Monday, September 4, 2023
Now many years ago Gene Veith suggested that Labor Day should be a Church Holy Day but with its theme cast in terms of vocation. For those of you who do not know, Veith has become one of the more powerful voices to recapture the Lutheran teaching on vocation and restore its place within our piety -- quite convincingly, I might add.
I must say that I was quite moved when I first read Gustaf Wingren's book on Luther's teaching on vocation. It was powerful stuff and, even though I was fortunate enough to have one of the older copies, it is available still in reprint. If you have the money head to Amazon and pick one up pronto. You might also check out some good stuff by John Pless and a few others who have picked up the ball on this.
As some of you might know from this blog, I am somewhat a purist when it regards the church year and creating days and, yet, if there is any focus worthy of a day, this one just might be it. Since it is often a "low" day in terms of attention and attendance, this just might be a good place to address a Christian insight in conjunction with the secular calendar of American holidays. It is surely clear that the Table of Duties in the Catechism is worth a day of reflection. Though we might skip over the ones we think do not apply to our particular vocation, we do live in relationship to others. We would be better served looking at how our vocations connect that simply looking at our own as a check list of what we are to do. Vocations are never lived out in solitude but are descriptive of the connections we have -- both those ordained of God and those we choose for ourselves. All in all, the suggestion that we make Labor Day over into a Holy Day and put it on the Church Calendar is probably long overdue. We live in a world in which people seem to be rushing from vocations, in pursuit of a more individual freedom and life but at the same time living with deep longing for what relationships bestow.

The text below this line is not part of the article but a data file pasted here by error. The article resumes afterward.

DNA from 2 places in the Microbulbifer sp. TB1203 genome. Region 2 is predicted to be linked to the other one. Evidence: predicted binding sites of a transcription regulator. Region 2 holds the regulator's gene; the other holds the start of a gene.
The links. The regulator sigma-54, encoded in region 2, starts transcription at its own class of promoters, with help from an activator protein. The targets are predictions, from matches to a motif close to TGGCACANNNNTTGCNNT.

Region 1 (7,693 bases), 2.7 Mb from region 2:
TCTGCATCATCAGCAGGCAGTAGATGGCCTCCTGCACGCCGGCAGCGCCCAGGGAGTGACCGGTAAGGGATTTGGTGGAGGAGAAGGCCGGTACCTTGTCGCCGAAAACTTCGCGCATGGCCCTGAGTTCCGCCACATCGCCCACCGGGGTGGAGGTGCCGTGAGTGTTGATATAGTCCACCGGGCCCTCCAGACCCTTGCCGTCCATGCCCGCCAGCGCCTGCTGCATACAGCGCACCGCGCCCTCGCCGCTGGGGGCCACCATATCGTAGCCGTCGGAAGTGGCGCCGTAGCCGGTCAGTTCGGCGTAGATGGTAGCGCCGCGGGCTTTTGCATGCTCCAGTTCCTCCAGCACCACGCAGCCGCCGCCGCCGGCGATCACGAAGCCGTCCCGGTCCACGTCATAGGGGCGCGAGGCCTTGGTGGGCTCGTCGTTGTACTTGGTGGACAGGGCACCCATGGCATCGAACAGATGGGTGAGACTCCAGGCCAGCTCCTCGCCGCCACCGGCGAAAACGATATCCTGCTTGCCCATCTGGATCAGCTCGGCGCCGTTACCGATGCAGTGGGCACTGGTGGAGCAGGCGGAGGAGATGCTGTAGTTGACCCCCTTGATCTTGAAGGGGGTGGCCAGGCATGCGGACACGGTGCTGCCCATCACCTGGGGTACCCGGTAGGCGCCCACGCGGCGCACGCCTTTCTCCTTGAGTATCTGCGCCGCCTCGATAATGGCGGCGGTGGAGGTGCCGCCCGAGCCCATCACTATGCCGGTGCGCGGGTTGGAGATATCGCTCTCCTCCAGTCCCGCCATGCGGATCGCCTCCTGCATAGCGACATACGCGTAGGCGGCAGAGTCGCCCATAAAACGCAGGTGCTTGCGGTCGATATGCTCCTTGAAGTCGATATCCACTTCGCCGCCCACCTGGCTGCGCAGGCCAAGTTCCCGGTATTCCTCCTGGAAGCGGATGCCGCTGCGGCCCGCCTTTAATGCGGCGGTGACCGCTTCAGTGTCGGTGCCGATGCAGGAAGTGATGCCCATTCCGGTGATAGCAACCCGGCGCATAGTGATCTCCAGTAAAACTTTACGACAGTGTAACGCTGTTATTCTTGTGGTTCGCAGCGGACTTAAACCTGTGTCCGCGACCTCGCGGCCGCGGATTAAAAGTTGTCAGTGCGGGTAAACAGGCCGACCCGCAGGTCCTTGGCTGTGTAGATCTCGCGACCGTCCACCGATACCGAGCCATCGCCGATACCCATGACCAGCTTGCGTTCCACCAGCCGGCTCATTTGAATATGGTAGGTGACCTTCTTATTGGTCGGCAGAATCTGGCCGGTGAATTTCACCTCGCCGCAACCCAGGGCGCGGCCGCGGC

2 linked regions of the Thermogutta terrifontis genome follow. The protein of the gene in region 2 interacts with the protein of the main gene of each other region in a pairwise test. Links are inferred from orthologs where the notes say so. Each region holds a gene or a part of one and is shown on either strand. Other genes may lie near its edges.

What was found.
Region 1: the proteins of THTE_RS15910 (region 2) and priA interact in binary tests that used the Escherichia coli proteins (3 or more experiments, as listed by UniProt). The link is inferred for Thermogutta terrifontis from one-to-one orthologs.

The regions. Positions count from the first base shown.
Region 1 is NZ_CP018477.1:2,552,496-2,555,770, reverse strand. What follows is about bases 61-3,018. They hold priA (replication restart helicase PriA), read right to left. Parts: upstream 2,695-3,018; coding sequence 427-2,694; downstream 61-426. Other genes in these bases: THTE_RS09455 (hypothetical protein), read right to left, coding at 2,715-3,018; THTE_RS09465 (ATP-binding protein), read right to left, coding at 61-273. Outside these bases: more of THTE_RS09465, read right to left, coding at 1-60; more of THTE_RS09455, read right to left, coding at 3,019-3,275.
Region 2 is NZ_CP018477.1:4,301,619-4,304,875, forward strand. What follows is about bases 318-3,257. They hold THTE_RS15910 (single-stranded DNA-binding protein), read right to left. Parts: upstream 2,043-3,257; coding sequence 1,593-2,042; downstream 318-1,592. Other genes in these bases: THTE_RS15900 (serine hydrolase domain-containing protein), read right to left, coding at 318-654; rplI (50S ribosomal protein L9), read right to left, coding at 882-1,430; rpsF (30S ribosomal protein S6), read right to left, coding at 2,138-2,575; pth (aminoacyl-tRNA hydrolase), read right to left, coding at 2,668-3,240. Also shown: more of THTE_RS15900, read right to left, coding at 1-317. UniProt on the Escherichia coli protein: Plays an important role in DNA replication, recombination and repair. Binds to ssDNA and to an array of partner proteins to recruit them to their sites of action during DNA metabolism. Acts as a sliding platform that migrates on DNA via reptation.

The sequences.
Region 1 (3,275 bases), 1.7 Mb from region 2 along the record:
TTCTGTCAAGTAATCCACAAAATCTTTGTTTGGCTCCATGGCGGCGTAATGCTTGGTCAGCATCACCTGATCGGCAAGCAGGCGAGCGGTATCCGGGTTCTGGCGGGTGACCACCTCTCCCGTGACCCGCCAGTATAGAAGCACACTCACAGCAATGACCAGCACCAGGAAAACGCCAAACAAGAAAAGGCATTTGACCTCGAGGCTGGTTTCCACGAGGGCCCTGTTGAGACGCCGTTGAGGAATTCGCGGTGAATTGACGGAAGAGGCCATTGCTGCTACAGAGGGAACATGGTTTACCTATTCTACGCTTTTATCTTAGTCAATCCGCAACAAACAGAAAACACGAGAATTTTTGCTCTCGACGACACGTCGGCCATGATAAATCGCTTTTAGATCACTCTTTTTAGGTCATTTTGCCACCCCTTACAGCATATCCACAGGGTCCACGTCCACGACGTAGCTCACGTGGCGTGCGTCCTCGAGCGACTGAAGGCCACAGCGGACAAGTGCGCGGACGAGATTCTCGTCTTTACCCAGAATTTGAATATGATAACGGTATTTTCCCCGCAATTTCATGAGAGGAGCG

When I think of Labor Day I cannot help but think of my parents. Both my mom and dad imparted a healthy sense of duty to others and a deep and abiding work ethic that still makes me feel odd about doing nothing. In our world, doing nothing or digital nothing seems to be the object of everything. Work was a gift in creation and labor a noble calling, serving God by serving creation and one another. It would not hurt if we remembered this from time to time. It would be even better if we framed this theologically for our children so that they would get what a gift labor is, vocations are, and family/community are. For these are no less a part of Labor Day -- excuse me, Vocation Day.